Plaintiffs Caveye and Dalton also purchased vehicles from Lithia, in November 2014 and May 2016 respectively. The circumstances surrounding these purchases are largely similar to those mentioned above. In both instances, Lithia arranged for financing and sold third-party products/services to plaintiffs. In both instances, Lithia retained and did not disclose fees associated with the arrangement of financing or profits related to the sale of third-party products and services.

         On June 24, 2016, plaintiffs filed this class action suit. On September 22, 2016, defendants moved to dismiss plaintiffs' claims. In ruling on defendants' motion, I dismissed various claims by plaintiff, but I also granted plaintiffs leave to amend their complaint. Since the original filing, I have granted plaintiffs leave to amend on three separate occasions. Now, in response to plaintiffs' TAC, defendants again move to dismiss certain claims, all of which are discussed below.

         LEGAL STANDARD

         Under Rule 12(b)(6), a complaint must contain sufficient factual allegations, which, if assumed to be true, "state a claim for relief that is plausible on its face." Bell Atlantic Corp. v. Twombly, 550 U.S. 544, 570 (2007). A claim is plausible on its face if the factual allegations in the complaint allow a court to reasonably infer the defendant's liability based on the alleged conduct. Ashcroft v. Iqbal, 556 U.S. 662, 678 (2009). The factual allegations in the complaint must present more than the mere possibility of misconduct, id. at 679, and more than a "formulaic recitation of the elements of a cause of action." Tombly, 550 U.S. at 555.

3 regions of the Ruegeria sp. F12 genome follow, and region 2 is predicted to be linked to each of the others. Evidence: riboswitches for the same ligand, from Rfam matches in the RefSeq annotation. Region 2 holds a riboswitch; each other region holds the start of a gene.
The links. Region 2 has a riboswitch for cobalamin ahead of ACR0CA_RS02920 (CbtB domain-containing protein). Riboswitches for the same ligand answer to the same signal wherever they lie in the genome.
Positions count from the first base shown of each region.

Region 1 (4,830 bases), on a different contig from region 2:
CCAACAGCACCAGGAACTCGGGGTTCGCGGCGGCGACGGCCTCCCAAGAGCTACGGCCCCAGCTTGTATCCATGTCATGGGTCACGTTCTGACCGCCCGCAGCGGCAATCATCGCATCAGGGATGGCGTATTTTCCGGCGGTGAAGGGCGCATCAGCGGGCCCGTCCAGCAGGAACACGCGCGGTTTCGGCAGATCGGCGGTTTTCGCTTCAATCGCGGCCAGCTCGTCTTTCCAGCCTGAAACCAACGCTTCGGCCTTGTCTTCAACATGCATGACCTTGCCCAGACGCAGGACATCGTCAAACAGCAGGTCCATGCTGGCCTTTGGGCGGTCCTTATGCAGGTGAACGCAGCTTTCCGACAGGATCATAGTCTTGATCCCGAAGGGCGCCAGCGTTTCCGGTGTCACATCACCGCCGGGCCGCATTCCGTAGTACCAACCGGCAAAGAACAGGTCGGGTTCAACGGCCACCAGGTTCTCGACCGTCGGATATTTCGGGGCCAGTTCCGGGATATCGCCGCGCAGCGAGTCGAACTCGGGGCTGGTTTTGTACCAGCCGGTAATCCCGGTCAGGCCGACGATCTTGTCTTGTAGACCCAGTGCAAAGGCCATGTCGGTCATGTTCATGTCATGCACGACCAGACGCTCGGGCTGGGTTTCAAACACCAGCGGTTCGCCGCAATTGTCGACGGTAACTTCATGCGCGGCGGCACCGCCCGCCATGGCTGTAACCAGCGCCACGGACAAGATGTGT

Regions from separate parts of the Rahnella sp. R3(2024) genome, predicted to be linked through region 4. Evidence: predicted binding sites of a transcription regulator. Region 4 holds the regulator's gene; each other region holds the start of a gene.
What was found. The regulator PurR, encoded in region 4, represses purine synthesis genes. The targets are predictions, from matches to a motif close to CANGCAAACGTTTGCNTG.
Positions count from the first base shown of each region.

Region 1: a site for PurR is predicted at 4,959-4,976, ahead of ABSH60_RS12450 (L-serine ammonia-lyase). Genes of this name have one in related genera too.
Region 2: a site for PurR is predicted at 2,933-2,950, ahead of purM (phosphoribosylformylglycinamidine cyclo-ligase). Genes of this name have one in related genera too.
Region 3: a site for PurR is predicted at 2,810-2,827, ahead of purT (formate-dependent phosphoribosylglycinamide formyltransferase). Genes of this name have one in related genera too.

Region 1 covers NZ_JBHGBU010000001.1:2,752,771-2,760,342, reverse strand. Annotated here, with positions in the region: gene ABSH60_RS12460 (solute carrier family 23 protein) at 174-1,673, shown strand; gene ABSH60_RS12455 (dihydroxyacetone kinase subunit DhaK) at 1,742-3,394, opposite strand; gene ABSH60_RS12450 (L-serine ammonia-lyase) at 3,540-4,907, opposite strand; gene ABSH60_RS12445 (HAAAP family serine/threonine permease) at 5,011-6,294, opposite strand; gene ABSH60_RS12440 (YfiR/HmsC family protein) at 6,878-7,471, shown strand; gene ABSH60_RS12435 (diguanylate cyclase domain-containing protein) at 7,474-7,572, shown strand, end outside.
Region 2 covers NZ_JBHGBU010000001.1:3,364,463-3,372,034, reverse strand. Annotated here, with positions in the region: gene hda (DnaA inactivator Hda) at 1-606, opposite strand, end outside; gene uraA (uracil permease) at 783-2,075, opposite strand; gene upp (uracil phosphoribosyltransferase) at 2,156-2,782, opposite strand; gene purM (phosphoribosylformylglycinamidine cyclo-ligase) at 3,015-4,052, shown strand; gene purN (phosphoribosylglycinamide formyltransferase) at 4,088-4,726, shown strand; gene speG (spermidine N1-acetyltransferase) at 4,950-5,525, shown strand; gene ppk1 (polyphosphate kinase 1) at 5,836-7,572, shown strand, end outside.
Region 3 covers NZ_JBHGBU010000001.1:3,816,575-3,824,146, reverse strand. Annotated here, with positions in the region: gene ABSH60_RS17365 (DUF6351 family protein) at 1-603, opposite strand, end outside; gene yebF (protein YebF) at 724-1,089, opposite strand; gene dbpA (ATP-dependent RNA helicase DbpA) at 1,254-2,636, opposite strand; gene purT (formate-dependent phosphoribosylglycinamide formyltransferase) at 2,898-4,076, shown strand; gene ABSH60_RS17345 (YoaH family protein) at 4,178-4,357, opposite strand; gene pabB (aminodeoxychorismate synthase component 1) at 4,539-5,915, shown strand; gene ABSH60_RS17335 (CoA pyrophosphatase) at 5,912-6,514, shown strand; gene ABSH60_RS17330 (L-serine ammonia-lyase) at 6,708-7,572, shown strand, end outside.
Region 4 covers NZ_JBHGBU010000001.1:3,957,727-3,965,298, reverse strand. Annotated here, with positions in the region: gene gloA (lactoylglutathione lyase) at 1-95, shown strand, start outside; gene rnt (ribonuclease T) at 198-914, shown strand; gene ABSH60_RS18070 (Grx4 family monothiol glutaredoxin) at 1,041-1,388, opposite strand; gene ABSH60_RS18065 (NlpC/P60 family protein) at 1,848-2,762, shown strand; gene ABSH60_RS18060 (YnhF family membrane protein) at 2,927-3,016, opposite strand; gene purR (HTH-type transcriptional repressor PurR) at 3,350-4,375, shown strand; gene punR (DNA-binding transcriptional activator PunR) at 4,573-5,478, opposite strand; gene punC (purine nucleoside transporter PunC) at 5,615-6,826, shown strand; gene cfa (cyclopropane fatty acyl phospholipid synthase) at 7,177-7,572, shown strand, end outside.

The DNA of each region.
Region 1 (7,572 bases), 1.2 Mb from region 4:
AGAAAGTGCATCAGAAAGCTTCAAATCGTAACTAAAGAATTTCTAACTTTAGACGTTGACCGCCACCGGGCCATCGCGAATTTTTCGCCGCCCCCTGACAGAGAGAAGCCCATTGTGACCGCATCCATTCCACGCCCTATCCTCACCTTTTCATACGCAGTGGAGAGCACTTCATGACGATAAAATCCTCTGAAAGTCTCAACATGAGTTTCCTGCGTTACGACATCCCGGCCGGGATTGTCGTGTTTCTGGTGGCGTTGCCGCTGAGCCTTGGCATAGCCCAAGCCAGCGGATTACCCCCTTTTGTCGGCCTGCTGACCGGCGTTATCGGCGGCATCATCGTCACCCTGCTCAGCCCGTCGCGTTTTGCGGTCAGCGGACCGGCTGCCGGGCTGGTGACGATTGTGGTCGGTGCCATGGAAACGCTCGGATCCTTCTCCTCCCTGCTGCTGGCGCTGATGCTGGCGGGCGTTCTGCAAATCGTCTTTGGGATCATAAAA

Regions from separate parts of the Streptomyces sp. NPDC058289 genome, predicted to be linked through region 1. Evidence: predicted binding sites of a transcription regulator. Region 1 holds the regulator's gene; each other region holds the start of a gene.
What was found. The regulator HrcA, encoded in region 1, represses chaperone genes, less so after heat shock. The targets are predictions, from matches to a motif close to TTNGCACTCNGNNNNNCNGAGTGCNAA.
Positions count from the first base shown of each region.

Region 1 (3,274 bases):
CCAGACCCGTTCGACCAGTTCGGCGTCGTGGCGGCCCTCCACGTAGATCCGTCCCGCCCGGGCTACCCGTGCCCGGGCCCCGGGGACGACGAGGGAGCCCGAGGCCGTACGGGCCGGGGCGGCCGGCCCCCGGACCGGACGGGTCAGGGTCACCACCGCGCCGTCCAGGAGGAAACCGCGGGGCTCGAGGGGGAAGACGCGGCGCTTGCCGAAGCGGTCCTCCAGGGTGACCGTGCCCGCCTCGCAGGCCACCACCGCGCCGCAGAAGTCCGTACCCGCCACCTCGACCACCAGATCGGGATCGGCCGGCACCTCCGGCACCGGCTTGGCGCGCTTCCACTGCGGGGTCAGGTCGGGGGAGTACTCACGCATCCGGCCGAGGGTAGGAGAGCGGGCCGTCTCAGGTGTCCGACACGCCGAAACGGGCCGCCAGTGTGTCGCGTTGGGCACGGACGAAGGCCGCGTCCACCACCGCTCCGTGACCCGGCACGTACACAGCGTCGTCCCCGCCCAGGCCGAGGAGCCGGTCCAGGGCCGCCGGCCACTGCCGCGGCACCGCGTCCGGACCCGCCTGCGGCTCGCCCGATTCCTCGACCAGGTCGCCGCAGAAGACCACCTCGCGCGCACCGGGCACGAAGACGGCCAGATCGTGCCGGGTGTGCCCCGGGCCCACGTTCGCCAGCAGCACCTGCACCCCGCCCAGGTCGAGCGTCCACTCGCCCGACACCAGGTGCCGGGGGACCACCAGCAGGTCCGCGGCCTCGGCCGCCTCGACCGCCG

DISCUSSION

         I. TILA Disclosure Requirements

         Plaintiffs allege that Lithia failed to meet the disclosure requirements under TILA in relation to two courses of conduct: (1) sale of third party products and (2) arrangement of financing.

         As a general matter, the pmpose of TILA is to "assure a meaningful disclosure of credit terms so that the consumer will be able to compare more readily the various credit terms available to him and avoid the uninformed use of credit." 15 USC § 1601(a). In accordance with this puipose, TILA requires creditors to, among other things, make certain disclosures to borrowers. A complete list of the items TILA requires a creditor to disclose is found in both the statute and what is commonly known as Regulation Z. See, e.g., 15 U.S.C. § 1638(a); 12 C.F.R. § 226.18. The list of required disclosures includes items such as the "amount financed, " the "finance charge, " and the "annual percentage rate." 15 U.S.C. § 1638(a); 12 C.F.R. § 226.18. Additionally, and of particular relevance to this case, TILA requires creditors to disclose "each amount that is or will be paid to third persons by the creditor on the consumer's behalf, together with an identification of or reference to the third person." 15 U.S.C. § l638(b)(iii); 12 C.F.R. § 226.l8(c)(iii).

         A. Sale of Third Party Products

          First, with respect to the sales of third-party products, plaintiffs allege that defendants "failed to properly disclose to consumers that a portion of the amount paid was retained by Lithia." Third Am. Compl. ¶ 94. Plaintiffs further allege that "Lithia did not itemize each amount that is or will be paid to third persons by the creditor on the consumer's behalf, together with an identification of or reference to the third persons." Id.

         More simply stated, plaintiffs allege that Lithia failed to disclose that certain amounts, identified in the retail installment contracts as "amounts paid to others, " were actually retained by Lithia. Id. The issue before me, then, is whether such a failure to disclose is impermissible under TILA. Importantly, the Federal Reserve has issued specific guidance to creditors in relation to requirements imposed by 15 U.S.C, ยง 1638(b) ...